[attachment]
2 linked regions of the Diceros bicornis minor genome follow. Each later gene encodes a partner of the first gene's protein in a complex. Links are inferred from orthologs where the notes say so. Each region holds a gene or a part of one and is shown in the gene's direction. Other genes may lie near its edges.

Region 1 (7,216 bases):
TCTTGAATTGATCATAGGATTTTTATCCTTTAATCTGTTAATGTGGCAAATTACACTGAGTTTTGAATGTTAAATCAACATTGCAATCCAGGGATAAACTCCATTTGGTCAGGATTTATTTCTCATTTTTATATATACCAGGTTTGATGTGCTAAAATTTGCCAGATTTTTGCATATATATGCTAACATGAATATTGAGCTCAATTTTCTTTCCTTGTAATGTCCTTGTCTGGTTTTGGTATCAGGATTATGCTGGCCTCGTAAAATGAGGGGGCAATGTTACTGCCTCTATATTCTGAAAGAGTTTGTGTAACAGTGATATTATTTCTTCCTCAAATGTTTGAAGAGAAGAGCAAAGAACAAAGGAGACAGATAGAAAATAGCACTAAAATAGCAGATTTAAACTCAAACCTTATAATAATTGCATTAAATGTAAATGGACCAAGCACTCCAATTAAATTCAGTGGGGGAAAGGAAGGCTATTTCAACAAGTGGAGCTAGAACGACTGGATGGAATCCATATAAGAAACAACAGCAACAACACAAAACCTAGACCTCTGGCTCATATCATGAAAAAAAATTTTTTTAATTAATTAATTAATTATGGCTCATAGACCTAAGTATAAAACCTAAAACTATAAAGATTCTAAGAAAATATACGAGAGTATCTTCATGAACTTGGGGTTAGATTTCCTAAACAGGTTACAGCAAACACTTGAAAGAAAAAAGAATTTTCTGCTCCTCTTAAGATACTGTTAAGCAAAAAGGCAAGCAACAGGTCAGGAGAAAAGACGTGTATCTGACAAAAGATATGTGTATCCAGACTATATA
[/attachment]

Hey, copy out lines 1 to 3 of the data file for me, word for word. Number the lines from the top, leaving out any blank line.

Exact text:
2 linked regions of the Diceros bicornis minor genome follow. Each later gene encodes a partner of the first gene's protein in a complex. Links are inferred from orthologs where the notes say so. Each region holds a gene or a part of one and is shown in the gene's direction. Other genes may lie near its edges.

Region 1 (7,216 bases):
TCTTGAATTGATCATAGGATTTTTATCCTTTAATCTGTTAATGTGGCAAATTACACTGAGTTTTGAATGTTAAATCAACATTGCAATCCAGGGATAAACTCCATTTGGTCAGGATTTATTTCTCATTTTTATATATACCAGGTTTGATGTGCTAAAATTTGCCAGATTTTTGCATATATATGCTAACATGAATATTGAGCTCAATTTTCTTTCCTTGTAATGTCCTTGTCTGGTTTTGGTATCAGGATTATGCTGGCCTCGTAAAATGAGGGGGCAATGTTACTGCCTCTATATTCTGAAAGAGTTTGTGTAACAGTGATATTATTTCTTCCTCAAATGTTTGAAGAGAAGAGCAAAGAACAAAGGAGACAGATAGAAAATAGCACTAAAATAGCAGATTTAAACTCAAACCTTATAATAATTGCATTAAATGTAAATGGACCAAGCACTCCAATTAAATTCAGTGGGGGAAAGGAAGGCTATTTCAACAAGTGGAGCTAGAACGACTGGATGGAATCCATATAAGAAACAACAGCAACAACACAAAACCTAGACCTCTGGCTCATATCATGAAAAAAAATTTTTTTAATTAATTAATTAATTATGGCTCATAGACCTAAGTATAAAACCTAAAACTATAAAGATTCTAAGAAAATATACGAGAGTATCTTCATGAACTTGGGGTTAGATTTCCTAAACAGGTTACAGCAAACACTTGAAAGAAAAAAGAATTTTCTGCTCCTCTTAAGATACTGTTAAGCAAAAAGGCAAGCAACAGGTCAGGAGAAAAGACGTGTATCTGACAAAAGATATGTGTATCCAGACTATATA